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Thursday, February 18, 2016

Armbands For Sign Language

How Armbands Can Translate Sign Language

A research project looks at how gesture-recognition armbands can help the hearing impaired communicate more easily with those who don’t understand sign language.

Rachel Metz | February 17, 2016

A pair of Myo gesture-control armbands and a computer or smartphone may make it faster and easier for the hearing impaired to communicate using sign language with those who don’t understand it.
That’s what researchers at Arizona State University say they can do with a project called Sceptre. They use the armbands to teach software a range of American Sign Language gestures; then, when a person wearing the bands makes one of these signs, it can be matched up with its corresponding word or phrase in Sceptre’s database and shows up as text on a screen.

sign language translate myo wristband
The Myo gesture control armband recognizes muscle patterns to interpret sign language symbols. Source:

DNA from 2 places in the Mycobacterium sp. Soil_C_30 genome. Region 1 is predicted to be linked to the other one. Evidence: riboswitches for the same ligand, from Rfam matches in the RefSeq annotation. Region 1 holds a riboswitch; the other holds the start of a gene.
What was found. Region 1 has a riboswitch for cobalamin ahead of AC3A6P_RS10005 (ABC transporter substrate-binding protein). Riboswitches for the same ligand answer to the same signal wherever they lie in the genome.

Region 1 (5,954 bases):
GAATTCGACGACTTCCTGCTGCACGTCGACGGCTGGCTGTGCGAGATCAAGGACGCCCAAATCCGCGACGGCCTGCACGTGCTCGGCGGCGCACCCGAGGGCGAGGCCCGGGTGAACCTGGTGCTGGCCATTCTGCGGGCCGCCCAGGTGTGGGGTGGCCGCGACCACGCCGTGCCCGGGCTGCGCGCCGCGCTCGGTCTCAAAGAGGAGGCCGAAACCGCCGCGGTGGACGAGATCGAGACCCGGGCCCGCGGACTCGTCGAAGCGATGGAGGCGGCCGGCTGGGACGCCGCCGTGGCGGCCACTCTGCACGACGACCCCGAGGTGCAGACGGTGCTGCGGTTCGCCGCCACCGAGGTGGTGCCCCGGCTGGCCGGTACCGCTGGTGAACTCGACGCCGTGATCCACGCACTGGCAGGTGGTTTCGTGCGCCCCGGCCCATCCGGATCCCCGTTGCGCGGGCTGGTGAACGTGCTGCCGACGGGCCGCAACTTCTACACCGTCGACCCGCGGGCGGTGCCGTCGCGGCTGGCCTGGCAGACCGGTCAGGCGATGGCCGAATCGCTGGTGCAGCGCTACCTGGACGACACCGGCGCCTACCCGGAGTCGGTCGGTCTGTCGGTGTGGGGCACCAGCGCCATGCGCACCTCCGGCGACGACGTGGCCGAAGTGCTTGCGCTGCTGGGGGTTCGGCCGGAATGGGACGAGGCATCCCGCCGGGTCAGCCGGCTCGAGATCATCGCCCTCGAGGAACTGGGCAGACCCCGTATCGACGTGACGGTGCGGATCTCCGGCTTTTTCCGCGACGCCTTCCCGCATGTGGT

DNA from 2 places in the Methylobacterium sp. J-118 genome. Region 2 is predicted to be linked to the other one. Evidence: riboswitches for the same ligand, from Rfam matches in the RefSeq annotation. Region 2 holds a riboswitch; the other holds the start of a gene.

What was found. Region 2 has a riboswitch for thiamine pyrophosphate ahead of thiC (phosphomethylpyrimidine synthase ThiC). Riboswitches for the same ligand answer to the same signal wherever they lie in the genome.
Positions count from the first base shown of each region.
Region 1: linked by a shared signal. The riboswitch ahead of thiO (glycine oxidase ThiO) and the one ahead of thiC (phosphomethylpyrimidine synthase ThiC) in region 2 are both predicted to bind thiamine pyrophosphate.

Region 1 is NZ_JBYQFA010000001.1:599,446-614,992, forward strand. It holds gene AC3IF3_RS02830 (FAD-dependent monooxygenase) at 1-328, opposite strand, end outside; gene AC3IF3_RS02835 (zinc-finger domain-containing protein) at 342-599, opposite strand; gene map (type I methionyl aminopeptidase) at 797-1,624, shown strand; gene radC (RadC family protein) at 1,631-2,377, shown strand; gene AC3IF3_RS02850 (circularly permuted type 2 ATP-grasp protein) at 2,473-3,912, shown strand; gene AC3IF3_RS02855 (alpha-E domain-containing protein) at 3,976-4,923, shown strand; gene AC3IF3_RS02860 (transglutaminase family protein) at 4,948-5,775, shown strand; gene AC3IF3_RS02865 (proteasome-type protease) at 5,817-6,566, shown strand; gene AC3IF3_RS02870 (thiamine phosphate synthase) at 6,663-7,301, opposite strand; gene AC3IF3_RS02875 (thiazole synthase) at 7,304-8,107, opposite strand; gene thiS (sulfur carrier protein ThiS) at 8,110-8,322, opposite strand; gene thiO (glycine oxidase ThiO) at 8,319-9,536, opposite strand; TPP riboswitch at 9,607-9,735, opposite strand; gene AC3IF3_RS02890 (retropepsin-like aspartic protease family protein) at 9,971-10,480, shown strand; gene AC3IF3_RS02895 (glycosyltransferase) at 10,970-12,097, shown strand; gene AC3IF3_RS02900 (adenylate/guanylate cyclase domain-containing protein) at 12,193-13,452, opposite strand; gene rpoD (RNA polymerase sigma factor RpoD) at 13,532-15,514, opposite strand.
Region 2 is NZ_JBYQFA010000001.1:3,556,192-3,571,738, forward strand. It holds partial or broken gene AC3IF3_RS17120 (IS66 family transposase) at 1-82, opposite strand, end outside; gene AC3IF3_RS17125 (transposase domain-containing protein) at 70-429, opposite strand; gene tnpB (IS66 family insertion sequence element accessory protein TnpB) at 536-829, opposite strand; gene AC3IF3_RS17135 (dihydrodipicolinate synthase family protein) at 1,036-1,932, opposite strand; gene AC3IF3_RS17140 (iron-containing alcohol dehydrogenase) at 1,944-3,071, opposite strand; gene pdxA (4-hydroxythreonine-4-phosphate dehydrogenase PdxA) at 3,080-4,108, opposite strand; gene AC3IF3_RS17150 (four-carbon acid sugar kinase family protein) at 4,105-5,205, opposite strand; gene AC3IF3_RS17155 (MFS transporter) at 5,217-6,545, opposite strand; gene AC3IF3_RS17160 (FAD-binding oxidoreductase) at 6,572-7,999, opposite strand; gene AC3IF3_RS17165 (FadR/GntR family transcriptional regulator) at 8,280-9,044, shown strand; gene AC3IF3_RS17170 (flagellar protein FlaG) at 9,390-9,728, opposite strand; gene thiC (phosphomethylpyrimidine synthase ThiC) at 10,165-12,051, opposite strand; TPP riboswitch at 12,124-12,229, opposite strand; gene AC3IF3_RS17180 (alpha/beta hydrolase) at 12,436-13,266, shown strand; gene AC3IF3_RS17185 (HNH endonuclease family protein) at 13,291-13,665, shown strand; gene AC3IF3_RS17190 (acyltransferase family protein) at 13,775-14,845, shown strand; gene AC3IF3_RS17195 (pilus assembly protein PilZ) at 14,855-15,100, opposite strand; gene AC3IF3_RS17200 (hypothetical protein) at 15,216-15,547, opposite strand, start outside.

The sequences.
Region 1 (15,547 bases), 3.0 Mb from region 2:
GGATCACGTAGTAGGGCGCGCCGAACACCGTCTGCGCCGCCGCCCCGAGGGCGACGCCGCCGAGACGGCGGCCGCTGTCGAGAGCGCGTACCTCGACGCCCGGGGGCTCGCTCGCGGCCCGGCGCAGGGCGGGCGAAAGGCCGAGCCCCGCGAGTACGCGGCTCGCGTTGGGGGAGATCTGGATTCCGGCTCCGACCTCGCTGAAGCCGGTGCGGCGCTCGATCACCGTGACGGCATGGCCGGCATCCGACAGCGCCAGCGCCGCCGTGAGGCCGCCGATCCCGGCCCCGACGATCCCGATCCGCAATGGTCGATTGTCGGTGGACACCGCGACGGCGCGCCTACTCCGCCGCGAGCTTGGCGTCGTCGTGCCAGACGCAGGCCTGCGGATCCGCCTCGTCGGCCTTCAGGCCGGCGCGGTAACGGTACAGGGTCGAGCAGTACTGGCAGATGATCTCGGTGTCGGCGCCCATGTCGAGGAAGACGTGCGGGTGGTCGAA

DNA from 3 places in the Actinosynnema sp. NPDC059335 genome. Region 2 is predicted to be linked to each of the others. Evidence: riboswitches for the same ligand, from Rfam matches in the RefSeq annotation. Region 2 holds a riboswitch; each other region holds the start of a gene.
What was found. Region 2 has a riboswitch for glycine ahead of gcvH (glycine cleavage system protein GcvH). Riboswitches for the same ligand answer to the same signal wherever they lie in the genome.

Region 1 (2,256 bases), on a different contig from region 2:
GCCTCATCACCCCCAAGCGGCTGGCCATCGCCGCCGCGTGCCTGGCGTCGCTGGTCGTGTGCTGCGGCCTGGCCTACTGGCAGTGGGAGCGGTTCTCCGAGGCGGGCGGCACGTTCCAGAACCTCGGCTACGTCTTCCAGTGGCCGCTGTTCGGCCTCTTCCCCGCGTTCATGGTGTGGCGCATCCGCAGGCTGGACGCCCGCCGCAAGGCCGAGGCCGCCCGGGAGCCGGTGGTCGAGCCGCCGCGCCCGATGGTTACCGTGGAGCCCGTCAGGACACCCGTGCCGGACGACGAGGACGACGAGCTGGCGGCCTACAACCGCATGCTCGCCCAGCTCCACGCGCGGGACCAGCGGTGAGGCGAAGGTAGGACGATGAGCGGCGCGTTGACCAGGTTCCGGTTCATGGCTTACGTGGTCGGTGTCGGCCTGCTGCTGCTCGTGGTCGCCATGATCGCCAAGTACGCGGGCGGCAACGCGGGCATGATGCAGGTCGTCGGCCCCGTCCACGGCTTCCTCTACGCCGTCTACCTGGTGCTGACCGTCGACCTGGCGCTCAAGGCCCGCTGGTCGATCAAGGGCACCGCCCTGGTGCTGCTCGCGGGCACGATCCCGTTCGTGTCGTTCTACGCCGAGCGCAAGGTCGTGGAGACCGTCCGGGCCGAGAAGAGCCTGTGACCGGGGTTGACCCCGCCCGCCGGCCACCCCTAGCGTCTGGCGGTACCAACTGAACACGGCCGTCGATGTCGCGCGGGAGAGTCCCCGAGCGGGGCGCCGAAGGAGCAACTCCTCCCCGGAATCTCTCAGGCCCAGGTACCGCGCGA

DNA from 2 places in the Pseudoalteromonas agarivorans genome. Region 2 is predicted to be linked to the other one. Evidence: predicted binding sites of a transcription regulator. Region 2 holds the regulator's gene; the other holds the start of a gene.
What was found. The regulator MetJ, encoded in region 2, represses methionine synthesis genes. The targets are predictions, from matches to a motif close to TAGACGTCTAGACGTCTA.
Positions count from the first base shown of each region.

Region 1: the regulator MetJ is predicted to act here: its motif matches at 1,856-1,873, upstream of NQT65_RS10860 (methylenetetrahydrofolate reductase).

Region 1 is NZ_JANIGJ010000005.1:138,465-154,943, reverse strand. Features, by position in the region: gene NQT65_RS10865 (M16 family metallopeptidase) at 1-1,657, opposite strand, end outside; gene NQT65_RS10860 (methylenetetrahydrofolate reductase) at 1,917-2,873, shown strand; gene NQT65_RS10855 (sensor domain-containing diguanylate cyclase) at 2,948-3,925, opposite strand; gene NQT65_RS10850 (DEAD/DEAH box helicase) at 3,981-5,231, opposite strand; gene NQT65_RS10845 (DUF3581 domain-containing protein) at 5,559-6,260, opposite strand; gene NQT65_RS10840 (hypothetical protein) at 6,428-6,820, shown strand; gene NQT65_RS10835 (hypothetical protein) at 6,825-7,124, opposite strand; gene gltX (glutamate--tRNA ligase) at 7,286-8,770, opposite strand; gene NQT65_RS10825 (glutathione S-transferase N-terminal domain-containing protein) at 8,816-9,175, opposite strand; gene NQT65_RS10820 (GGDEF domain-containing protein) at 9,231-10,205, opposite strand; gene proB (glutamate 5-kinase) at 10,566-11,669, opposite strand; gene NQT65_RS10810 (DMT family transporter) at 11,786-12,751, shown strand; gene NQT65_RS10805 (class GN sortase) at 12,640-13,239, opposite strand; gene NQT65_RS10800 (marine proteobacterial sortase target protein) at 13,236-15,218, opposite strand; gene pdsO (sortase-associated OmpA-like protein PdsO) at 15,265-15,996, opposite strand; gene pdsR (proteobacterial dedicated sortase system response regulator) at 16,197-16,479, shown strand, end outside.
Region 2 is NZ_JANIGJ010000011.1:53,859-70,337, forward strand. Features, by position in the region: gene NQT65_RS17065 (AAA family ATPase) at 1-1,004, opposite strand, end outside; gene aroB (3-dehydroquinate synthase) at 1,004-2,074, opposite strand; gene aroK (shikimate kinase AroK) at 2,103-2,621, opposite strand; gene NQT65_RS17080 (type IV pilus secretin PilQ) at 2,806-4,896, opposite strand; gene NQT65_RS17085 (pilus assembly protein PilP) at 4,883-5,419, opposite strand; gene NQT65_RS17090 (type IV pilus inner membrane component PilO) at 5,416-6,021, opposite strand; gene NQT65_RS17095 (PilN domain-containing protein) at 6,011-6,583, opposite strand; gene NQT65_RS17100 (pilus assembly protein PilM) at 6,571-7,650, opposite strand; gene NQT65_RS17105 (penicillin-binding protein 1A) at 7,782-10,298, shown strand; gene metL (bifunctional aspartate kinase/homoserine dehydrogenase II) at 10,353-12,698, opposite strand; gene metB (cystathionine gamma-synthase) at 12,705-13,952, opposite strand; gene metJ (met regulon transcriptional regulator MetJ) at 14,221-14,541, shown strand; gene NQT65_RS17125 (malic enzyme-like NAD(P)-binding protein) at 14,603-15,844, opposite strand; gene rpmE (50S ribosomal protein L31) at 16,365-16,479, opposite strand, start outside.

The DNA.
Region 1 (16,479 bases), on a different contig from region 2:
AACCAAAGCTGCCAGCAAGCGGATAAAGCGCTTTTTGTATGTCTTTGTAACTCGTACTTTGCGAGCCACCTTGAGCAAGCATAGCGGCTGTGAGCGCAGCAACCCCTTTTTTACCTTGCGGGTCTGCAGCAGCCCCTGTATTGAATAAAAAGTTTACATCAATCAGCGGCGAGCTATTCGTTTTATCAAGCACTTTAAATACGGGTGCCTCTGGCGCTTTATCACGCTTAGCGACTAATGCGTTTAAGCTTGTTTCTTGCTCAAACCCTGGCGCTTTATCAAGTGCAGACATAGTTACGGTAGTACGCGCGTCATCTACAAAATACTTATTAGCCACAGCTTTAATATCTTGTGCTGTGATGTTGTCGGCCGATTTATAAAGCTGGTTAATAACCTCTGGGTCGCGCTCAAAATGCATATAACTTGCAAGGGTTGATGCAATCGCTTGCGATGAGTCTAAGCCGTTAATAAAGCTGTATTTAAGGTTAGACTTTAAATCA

<more at; related links: (Sceptre: A gesture and sign language recognition system) and (SCEPTRE: a Pervasive, Non-Invasive, and Programmable Gesture Recognition Technology. Prajwal Paudyal, Ayan Banerjee, and Sandeep K.S. Gupta. ACM 978-1-4503-4137-/16/03. 2016. [Abstract: Communication and collaboration between deaf people and hearing people is hindered by lack of a common language. Although there has been a lot of research in this domain, there is room for work towards a system that is ubiquitous, non-invasive, works in real-time and can be trained interactively by the user. Such a system will be powerful enough to translate gestures performed in real-time, while also being flexible enough to be fully personalized to be used as a platform for gesture based HCI. We propose SCEPTRE which utilizes two non-invasive wrist-worn devices to decipher gesture-based communication. The system uses a multitiered template based comparison system for classification on input data from accelerometer, gyroscope and electromyography (EMG) sensors. This work demonstrates that the system is very easily trained using just one to three training instances each for twenty randomly chosen signs from the American Sign Language(ASL) dictionary and also for user-generated custom gestures. The system is able to achieve an accuracy of 97.72 % for ASL gestures.])>

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